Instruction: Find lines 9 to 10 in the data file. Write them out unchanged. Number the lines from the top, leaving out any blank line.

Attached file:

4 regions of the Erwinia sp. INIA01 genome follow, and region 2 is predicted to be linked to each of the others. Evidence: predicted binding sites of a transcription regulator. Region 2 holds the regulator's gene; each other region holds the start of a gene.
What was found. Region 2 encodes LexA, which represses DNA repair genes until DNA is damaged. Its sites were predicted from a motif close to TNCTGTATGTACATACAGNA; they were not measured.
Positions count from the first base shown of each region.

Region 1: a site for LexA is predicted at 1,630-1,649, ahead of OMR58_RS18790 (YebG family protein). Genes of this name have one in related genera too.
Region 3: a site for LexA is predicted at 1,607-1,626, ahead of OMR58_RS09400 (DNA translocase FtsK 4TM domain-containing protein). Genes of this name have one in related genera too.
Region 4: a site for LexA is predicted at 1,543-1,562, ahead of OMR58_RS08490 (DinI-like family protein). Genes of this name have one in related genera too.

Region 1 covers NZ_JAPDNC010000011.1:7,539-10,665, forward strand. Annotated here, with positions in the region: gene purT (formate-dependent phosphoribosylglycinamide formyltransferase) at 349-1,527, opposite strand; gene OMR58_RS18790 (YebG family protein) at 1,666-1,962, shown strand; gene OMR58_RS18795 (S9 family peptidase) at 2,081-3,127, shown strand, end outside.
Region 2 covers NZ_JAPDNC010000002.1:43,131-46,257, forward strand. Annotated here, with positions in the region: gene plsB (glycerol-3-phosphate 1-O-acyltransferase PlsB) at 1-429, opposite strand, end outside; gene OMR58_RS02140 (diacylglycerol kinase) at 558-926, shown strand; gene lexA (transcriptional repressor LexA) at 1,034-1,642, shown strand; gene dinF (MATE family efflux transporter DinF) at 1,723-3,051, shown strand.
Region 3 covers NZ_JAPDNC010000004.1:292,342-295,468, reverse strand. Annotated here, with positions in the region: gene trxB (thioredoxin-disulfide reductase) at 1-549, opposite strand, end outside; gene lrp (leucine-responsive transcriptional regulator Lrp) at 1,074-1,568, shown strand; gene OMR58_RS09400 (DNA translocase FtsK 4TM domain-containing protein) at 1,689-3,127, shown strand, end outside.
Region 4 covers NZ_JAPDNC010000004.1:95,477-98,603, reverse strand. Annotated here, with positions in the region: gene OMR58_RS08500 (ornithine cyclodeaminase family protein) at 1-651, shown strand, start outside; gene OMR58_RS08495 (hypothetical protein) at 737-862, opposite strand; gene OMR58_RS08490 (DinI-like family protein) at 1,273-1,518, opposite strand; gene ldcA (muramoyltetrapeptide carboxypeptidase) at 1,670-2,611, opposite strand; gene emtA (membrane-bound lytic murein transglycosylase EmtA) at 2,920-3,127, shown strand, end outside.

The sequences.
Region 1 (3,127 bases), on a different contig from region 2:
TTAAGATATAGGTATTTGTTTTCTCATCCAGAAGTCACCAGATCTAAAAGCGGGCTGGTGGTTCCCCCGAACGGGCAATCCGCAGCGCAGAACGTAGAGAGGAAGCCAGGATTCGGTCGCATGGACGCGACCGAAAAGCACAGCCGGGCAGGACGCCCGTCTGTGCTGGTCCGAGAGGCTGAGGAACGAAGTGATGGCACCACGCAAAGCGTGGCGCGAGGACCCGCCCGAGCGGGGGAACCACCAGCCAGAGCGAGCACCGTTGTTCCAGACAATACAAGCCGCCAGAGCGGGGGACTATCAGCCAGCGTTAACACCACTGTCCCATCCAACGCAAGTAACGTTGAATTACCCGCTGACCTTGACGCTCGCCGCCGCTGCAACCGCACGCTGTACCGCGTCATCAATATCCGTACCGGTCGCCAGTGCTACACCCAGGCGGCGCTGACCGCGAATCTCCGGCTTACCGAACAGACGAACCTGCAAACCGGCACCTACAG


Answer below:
Region 3 covers NZ_JAPDNC010000004.1:292,342-295,468, reverse strand. Annotated here, with positions in the region: gene trxB (thioredoxin-disulfide reductase) at 1-549, opposite strand, end outside; gene lrp (leucine-responsive transcriptional regulator Lrp) at 1,074-1,568, shown strand; gene OMR58_RS09400 (DNA translocase FtsK 4TM domain-containing protein) at 1,689-3,127, shown strand, end outside.
Region 4 covers NZ_JAPDNC010000004.1:95,477-98,603, reverse strand. Annotated here, with positions in the region: gene OMR58_RS08500 (ornithine cyclodeaminase family protein) at 1-651, shown strand, start outside; gene OMR58_RS08495 (hypothetical protein) at 737-862, opposite strand; gene OMR58_RS08490 (DinI-like family protein) at 1,273-1,518, opposite strand; gene ldcA (muramoyltetrapeptide carboxypeptidase) at 1,670-2,611, opposite strand; gene emtA (membrane-bound lytic murein transglycosylase EmtA) at 2,920-3,127, shown strand, end outside.